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de la Lande, Ralph Slade (1923 - 2006)

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Electrical engineer
Born: 10 August 1923  Australia.  Died: 27 May 2006  Australia.
Ralph Slade de la Lande worked for the Department of Civil Aviation (DCA) 1950-1961 in Indonesia as a Colombo plan expert 1961-1963 and in 1964-1966 as DCAís coordinating engineer for the New Melbourne Airport (Tullamarine) project. In 1967 he joined the Bureau of Meteorology and from 1979 to 1982 was acting head of the Bureauís Facilities Branch. From 1982 to 1986 he worked as an advisor to Saudi Arabiaís Meteorological and Environmental Protection Administration. He retired in 1987.

Career Highlights
Educated at Melbourne Boys High (1939-1940), and following war service (RAAF radar), Ralph de la Lande attended the University of Melbourne. He graduated with a Bachelor of Electrical Engineering (BEE) in November 1949.

He joined the Department of Civil Aviation (DCA) in 1950 and from 1950 to 1952 worked on the adaptation of wartime radars for civil aviation and meteorological purposes. In late 1952 de la Lande was appointed sectional airways engineer, with direct responsibility to DCA's chief airways engineer David Medley, for the implementation of an infrastructure program in the Northern Territory to replace the immediate post war ad hoc facilities. This program was later extended to other states. Facilities provided included radio communications (including major international transmitting and receiving stations in Darwin) radio navigation aids, instrument landing systems, runway lighting, air traffic control facilities and emergency power. Worked as senior airways engineer in DCA's Victoria-Tasmania Region, 1958-1961.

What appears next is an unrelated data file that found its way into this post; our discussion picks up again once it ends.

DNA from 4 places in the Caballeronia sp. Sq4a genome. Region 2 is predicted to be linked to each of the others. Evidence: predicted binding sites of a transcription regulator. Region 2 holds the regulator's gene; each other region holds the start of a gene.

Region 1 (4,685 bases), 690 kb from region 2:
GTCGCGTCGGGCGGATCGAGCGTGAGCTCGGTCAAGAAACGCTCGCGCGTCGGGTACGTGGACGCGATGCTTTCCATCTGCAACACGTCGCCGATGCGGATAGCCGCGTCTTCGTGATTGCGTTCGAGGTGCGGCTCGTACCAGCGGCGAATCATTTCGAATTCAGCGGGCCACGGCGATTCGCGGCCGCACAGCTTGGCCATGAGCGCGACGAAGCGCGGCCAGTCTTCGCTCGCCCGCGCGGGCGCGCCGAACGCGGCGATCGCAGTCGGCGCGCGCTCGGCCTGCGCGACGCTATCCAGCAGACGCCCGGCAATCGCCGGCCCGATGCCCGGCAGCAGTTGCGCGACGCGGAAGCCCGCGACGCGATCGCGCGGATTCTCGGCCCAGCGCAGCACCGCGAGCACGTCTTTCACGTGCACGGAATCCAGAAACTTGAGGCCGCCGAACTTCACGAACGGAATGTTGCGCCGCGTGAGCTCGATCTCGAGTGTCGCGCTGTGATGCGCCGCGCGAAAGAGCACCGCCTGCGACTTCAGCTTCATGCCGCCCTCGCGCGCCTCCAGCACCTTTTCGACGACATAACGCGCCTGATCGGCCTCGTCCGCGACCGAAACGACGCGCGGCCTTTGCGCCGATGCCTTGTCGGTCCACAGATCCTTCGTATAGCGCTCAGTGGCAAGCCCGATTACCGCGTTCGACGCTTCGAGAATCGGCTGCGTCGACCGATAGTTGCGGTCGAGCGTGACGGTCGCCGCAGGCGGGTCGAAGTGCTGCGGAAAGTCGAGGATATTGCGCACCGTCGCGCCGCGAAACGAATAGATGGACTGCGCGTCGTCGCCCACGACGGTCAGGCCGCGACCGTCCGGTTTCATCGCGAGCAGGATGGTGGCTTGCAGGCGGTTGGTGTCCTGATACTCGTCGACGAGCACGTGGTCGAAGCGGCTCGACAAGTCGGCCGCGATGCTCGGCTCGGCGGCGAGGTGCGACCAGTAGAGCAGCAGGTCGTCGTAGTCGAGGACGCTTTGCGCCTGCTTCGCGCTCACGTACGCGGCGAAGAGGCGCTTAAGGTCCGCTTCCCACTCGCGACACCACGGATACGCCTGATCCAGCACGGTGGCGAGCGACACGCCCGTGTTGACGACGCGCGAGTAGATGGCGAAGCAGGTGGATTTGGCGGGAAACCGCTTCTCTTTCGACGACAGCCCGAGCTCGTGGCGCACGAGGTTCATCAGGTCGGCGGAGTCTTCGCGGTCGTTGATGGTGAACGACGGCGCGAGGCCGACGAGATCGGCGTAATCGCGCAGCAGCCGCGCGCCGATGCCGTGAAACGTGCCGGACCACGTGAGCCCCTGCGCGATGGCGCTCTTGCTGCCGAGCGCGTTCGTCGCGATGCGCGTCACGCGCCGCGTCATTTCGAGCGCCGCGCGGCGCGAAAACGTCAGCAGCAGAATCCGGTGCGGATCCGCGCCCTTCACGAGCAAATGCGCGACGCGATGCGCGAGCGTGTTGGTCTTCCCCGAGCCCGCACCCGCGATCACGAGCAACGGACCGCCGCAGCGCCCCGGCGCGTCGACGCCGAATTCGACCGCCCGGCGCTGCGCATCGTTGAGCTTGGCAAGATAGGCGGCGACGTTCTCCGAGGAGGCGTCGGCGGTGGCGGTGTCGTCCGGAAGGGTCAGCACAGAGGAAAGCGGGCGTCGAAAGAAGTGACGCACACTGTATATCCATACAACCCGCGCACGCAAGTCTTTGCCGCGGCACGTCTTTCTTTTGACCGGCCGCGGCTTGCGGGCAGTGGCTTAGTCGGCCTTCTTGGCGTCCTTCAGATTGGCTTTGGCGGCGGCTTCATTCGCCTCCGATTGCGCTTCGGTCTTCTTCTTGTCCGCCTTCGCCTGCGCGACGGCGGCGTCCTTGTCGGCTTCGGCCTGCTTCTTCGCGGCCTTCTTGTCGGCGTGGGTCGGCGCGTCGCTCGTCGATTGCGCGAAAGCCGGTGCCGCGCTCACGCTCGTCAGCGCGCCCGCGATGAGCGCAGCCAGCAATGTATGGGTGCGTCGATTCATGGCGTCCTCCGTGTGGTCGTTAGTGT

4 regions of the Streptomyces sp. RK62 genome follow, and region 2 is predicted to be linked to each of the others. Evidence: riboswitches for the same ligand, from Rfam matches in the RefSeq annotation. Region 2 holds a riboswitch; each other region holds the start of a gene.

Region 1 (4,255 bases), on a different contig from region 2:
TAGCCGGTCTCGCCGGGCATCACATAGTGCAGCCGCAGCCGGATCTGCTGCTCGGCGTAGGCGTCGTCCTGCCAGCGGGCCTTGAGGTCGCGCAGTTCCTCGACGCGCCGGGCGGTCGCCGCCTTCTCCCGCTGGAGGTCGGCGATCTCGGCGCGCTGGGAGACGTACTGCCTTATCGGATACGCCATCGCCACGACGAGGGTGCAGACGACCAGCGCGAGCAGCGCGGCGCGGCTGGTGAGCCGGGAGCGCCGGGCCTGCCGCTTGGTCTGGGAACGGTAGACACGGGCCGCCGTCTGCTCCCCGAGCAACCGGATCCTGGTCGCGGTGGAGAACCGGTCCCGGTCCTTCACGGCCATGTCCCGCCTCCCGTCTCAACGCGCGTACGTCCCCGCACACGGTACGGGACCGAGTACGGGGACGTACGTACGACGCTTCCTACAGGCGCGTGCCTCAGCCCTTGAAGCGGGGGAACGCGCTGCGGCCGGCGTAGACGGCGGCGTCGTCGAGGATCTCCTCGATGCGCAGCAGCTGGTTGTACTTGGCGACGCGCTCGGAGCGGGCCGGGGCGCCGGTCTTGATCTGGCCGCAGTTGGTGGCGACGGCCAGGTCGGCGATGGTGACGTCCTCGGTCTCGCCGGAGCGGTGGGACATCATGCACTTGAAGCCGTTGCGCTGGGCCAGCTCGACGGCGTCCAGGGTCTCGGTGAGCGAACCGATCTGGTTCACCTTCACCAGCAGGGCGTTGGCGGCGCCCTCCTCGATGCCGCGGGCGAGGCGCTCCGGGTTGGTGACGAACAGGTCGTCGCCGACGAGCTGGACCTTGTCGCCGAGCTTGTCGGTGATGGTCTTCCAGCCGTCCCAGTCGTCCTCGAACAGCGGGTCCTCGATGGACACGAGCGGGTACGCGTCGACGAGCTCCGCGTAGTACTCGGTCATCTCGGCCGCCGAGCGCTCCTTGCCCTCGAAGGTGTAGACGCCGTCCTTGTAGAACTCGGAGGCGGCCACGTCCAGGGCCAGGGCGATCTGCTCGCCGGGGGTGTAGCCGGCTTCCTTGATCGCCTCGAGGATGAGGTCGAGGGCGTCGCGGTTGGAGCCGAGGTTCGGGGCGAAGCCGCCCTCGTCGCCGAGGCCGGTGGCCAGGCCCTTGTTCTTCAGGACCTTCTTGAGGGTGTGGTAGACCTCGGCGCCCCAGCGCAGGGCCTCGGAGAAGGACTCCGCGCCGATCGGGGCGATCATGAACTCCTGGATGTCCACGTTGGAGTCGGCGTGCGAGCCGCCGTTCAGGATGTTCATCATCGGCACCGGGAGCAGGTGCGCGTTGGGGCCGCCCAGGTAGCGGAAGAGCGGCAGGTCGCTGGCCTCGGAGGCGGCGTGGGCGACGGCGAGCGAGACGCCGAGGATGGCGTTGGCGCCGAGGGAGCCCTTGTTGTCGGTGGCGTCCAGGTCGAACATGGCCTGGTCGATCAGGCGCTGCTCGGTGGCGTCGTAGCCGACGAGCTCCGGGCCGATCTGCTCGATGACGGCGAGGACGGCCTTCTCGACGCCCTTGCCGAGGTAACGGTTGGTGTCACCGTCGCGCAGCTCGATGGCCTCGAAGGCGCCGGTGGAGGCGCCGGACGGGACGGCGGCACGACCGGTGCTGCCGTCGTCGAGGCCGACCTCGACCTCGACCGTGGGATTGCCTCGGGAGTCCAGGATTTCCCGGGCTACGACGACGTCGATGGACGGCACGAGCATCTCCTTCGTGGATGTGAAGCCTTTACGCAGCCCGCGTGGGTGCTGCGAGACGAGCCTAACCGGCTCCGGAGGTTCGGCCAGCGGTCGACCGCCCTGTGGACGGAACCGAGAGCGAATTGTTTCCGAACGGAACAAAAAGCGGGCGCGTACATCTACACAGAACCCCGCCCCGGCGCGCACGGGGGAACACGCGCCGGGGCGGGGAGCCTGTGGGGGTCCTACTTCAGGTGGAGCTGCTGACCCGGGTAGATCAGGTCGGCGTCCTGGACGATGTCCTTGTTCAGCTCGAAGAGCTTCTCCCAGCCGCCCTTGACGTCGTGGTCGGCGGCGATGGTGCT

From 1961 to 1963, he worked in Indonesia as resident supervising engineer on a major new Colombo Plan Aid project for civil aviation to link all nine major centres in Indonesia with high frequency speech and teletype links (and links to Sydney and Singapore). During this period all 18 station sites were selected and planned and field works commenced. The project involved the supply of Australian communications equipment then worth £2 million.

In 1964 de la Lande resumed duty with the Victoria-Tasmania region as DCA's coordinating engineer for the new Melbourne Airport Project (Tullamarine). The job involved technical and program co-ordination planning for the complex of radio, electronic, electrical and mechanical sub projects involved and their interfacing with major civil and building works. Newly available computer based project management technology was exploited to effectively schedule and review the 300 activities (sub projects) involved. This included work scheduling for some 12 staff categories taking into account availability numbers (i.e. resource limits) - believed to be a first in Australia.